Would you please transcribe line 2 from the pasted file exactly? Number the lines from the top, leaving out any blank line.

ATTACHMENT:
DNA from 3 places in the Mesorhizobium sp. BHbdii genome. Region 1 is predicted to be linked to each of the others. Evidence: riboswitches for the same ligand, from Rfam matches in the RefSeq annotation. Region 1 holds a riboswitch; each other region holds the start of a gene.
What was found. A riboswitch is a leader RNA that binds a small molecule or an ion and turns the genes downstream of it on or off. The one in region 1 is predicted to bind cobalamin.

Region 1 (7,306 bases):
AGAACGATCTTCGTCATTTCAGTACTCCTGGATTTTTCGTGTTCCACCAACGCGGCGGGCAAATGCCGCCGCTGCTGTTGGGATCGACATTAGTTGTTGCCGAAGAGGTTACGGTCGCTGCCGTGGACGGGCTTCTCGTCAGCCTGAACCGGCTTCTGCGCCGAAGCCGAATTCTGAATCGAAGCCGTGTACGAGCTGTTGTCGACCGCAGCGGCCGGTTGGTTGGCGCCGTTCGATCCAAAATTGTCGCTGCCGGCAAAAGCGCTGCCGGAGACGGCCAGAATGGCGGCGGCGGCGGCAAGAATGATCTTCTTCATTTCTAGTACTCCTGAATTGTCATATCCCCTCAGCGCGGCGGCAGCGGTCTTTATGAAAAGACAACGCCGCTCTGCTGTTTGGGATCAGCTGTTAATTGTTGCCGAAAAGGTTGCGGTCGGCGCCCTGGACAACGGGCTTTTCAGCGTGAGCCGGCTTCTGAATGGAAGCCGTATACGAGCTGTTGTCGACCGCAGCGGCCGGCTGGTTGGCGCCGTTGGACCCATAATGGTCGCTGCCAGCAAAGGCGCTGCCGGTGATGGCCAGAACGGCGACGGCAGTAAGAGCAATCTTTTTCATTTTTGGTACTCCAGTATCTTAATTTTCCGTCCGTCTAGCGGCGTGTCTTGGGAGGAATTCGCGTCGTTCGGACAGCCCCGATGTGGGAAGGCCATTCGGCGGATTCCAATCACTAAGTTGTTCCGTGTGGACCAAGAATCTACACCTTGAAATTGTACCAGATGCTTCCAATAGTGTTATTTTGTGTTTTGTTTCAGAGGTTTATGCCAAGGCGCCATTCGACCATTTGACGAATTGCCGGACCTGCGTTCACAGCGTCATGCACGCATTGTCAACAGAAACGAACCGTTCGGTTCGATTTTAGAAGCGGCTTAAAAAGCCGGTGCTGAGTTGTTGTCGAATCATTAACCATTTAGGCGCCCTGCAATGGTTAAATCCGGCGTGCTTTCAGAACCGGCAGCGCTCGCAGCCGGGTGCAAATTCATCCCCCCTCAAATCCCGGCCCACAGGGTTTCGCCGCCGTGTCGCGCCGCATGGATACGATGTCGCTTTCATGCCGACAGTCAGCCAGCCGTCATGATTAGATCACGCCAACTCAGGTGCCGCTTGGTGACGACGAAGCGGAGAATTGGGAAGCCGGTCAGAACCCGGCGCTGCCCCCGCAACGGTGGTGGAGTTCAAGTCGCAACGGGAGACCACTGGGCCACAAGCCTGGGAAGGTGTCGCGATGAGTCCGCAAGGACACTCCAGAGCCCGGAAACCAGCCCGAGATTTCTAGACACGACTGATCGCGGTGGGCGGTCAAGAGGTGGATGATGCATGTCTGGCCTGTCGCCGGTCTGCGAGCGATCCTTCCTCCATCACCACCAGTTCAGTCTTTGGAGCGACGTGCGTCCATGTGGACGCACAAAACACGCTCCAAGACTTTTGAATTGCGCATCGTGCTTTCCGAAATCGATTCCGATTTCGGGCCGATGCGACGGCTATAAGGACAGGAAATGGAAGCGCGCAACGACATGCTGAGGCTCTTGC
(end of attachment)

What was found. A riboswitch is a leader RNA that binds a small molecule or an ion and turns the genes downstream of it on or off. The one in region 1 is predicted to bind cobalamin.